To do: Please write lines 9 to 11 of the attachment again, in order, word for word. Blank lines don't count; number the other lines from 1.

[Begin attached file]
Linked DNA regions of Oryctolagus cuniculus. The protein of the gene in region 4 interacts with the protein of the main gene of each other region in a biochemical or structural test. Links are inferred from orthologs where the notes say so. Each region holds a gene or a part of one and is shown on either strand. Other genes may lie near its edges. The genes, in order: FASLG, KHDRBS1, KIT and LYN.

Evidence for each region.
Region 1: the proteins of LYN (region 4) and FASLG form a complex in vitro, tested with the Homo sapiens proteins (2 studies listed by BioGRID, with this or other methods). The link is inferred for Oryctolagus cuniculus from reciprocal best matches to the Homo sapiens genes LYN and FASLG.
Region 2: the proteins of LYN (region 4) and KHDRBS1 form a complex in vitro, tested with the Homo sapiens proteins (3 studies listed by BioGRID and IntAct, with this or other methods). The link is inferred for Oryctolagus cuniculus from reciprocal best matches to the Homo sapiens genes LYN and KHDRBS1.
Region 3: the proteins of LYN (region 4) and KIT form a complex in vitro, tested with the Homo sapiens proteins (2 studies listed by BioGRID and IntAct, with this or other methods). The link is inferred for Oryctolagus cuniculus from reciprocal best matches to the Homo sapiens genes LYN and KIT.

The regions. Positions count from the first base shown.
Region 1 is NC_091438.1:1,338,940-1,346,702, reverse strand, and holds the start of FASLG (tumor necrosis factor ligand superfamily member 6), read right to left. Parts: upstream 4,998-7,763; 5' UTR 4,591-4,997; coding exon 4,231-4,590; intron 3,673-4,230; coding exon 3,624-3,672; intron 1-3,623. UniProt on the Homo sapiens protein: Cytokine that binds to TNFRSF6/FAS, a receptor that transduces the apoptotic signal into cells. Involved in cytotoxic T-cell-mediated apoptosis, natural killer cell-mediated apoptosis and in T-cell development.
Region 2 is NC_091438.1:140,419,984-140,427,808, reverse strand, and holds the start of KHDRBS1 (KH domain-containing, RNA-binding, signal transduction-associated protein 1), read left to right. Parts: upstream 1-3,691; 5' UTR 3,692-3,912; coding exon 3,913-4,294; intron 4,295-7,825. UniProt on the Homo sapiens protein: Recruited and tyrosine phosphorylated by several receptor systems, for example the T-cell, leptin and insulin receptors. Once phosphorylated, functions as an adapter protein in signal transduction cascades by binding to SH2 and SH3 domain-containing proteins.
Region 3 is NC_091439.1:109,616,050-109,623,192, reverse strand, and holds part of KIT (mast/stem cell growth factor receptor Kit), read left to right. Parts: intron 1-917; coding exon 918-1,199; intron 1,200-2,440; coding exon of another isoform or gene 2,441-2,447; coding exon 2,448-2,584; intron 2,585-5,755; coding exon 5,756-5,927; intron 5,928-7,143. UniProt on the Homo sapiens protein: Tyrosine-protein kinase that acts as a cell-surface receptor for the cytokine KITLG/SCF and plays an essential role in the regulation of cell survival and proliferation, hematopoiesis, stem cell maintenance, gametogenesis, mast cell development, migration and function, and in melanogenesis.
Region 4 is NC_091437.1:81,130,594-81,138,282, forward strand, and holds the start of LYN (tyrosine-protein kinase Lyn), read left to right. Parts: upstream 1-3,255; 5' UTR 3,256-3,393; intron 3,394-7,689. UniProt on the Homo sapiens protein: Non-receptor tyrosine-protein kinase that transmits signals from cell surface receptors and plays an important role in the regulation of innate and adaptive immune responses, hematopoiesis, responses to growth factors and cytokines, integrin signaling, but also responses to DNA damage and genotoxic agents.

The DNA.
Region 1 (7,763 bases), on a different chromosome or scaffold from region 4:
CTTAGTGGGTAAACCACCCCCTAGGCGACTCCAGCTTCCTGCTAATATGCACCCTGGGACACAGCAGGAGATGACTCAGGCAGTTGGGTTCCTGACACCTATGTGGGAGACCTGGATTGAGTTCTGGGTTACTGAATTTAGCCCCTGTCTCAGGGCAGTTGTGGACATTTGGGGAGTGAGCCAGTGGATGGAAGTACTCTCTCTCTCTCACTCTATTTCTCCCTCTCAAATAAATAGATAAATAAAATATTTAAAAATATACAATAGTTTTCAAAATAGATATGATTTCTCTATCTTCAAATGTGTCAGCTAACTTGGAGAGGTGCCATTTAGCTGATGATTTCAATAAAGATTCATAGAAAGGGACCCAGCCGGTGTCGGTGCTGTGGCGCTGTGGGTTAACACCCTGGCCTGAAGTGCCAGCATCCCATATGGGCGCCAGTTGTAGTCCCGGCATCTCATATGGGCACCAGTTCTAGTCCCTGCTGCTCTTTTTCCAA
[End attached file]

Region 3 is NC_091439.1:109,616,050-109,623,192, reverse strand, and holds part of KIT (mast/stem cell growth factor receptor Kit), read left to right. Parts: intron 1-917; coding exon 918-1,199; intron 1,200-2,440; coding exon of another isoform or gene 2,441-2,447; coding exon 2,448-2,584; intron 2,585-5,755; coding exon 5,756-5,927; intron 5,928-7,143. UniProt on the Homo sapiens protein: Tyrosine-protein kinase that acts as a cell-surface receptor for the cytokine KITLG/SCF and plays an essential role in the regulation of cell survival and proliferation, hematopoiesis, stem cell maintenance, gametogenesis, mast cell development, migration and function, and in melanogenesis.
Region 4 is NC_091437.1:81,130,594-81,138,282, forward strand, and holds the start of LYN (tyrosine-protein kinase Lyn), read left to right. Parts: upstream 1-3,255; 5' UTR 3,256-3,393; intron 3,394-7,689. UniProt on the Homo sapiens protein: Non-receptor tyrosine-protein kinase that transmits signals from cell surface receptors and plays an important role in the regulation of innate and adaptive immune responses, hematopoiesis, responses to growth factors and cytokines, integrin signaling, but also responses to DNA damage and genotoxic agents.

The DNA.